Skates, helmets and tournaments – oh my, it must hockey season! Between driving your hockey superstar to endless practices, organizing fundraisers and maintaining equipment, there’s no denying that being a hockey parent is a busy – and rewarding – job. The team camaraderie is infectious and seeing your little one’s determination on the ice is priceless.
Here are some ways to prepare for hockey season’s worst, to ensure it’s the best:
1) Develop a routine: Because the hockey season is so busy, establishing a scheduled routine is important. This includes making time for homework between school and practice, ensuring the hockey bag is packed ahead of time and coordinating carpool schedules. Family and individual calendars are great for tracking who needs to be where and when.
2) Banish smelly gear: It’s always surprising how such a big smell can come from a small kid! Hockey equipment is bound to collect sweat when your kid is skating their heart off on the ice so make sure you stop odors before they start. First, air out all equipment after each use. Do not – I repeat, do not – leave everything in a zipped up hockey bag. Nothing good every comes from doing that! Second, regularly wash items that can be machine washed.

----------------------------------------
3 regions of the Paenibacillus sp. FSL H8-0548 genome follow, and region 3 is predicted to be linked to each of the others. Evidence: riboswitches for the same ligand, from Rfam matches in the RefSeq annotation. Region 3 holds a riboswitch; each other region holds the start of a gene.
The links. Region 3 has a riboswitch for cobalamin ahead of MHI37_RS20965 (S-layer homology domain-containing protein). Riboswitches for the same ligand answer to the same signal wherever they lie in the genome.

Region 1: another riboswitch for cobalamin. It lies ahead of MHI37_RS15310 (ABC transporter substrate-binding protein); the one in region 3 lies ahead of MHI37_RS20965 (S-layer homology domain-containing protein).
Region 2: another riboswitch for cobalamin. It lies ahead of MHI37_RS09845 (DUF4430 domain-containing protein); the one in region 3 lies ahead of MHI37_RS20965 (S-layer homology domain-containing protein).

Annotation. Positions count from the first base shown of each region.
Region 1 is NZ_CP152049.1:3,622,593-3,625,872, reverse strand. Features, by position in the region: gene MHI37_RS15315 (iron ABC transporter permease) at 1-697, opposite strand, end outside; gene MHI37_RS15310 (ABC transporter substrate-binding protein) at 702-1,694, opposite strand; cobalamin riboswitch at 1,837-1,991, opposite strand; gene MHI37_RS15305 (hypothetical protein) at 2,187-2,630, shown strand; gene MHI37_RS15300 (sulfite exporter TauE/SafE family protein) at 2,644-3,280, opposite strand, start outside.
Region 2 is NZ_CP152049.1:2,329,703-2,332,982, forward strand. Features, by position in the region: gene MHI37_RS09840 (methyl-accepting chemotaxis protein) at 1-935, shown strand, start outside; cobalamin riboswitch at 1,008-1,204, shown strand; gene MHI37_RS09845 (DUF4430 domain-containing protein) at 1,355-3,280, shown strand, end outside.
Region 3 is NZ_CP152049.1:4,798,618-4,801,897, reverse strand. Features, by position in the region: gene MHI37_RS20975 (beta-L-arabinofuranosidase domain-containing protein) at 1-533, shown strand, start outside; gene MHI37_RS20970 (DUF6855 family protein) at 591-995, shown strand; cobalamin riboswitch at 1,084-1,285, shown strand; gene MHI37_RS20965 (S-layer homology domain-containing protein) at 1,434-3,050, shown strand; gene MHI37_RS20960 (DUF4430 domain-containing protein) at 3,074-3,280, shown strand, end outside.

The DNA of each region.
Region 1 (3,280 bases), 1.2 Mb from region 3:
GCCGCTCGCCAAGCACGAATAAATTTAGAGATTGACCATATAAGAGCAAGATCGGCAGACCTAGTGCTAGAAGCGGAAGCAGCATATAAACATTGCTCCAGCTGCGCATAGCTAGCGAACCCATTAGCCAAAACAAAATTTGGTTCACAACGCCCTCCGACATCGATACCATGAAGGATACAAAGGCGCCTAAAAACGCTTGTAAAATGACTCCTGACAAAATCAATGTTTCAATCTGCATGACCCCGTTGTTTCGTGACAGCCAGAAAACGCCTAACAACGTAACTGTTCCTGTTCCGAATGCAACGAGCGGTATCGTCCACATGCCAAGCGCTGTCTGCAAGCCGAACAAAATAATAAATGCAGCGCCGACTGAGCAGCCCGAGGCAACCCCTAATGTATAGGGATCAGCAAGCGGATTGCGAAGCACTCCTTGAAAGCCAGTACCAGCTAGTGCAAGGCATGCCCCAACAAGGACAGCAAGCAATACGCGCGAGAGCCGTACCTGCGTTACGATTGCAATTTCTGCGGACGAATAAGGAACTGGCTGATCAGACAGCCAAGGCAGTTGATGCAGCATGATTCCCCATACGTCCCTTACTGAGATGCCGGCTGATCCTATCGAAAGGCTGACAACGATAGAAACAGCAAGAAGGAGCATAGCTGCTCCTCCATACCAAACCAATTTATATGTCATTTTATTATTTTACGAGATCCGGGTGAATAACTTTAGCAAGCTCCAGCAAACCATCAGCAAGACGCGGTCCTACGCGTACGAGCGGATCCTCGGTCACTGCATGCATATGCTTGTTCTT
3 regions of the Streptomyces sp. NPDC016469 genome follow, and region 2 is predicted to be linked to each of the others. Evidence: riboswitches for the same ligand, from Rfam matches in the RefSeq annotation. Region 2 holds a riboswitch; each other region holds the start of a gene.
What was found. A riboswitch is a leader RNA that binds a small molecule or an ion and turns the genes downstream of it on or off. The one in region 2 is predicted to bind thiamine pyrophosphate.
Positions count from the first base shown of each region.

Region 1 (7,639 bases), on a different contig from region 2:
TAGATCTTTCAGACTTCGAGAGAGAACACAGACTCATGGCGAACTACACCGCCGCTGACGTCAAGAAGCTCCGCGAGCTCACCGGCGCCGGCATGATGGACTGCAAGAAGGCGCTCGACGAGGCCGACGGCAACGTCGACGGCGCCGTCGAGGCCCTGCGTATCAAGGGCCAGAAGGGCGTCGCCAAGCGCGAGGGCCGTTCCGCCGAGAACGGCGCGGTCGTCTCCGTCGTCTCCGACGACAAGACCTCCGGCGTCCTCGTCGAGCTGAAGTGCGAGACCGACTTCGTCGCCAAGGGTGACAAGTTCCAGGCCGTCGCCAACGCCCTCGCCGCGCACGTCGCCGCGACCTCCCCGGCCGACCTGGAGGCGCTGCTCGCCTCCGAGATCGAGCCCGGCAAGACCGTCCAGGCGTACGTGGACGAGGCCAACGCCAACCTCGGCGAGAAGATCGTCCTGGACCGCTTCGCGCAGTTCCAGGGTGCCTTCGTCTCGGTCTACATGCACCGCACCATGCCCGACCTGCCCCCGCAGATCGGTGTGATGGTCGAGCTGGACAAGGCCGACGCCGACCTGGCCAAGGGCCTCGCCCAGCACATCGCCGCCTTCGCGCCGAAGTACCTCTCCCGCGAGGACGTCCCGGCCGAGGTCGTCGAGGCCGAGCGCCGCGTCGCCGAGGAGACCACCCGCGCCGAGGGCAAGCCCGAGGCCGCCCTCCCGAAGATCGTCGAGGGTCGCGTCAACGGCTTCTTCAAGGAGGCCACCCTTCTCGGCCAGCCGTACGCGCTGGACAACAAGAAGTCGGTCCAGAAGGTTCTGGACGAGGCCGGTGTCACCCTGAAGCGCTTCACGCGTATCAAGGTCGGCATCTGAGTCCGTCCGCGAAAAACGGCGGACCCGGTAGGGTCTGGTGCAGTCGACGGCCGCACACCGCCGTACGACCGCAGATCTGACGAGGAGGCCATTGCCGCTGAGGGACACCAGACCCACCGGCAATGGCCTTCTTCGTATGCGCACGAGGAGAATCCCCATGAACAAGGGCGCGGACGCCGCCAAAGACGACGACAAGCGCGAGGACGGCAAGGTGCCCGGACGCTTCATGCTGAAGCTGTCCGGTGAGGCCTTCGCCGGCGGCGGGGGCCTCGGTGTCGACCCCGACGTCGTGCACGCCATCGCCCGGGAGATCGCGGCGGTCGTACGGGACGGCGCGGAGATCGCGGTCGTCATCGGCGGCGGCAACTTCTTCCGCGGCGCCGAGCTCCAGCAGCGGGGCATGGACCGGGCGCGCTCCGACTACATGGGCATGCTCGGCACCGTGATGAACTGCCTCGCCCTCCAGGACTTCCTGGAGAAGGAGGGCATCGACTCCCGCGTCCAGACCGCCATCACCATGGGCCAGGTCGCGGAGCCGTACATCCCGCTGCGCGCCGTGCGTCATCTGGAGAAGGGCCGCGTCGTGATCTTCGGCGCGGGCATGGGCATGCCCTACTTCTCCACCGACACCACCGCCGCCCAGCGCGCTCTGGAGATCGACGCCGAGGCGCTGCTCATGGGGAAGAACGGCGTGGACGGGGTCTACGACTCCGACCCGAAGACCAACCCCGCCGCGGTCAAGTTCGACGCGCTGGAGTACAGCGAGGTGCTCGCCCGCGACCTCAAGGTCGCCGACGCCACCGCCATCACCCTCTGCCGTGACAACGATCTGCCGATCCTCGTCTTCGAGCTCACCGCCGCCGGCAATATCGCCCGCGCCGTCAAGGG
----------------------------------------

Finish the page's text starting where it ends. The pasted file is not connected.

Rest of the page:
3) Maintain a positive attitude: The number one goal (pun intended!) for your child during hockey season should be to have fun. Whether it’s a “win” or “lose” in the end, each game teaches your child how to work as a team and participate in friendly competition. These important life values are the true prize at the end of the season!
4) Get to know your fellow hockey parents: Creating a network of other parents can add a fun social element to the experience for you. Plus, it’s a great way to stay connected and easily be able to coordinate carpools and call-in a last minute favour if you can’t make a practice.
5) Make some memories: Your before hockey advice and after hockey breakfast runs are the stuff memories are made of.
What are your tips for surviving the hockey season?
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Sheri publishes, and writes at This Bird’s Day where she shares all of the thoughts in her head without the voices. Sticking mainly with content for Canadians, Sheri shares family stories, product information and anything that fits into her (and her family’s) daily activities.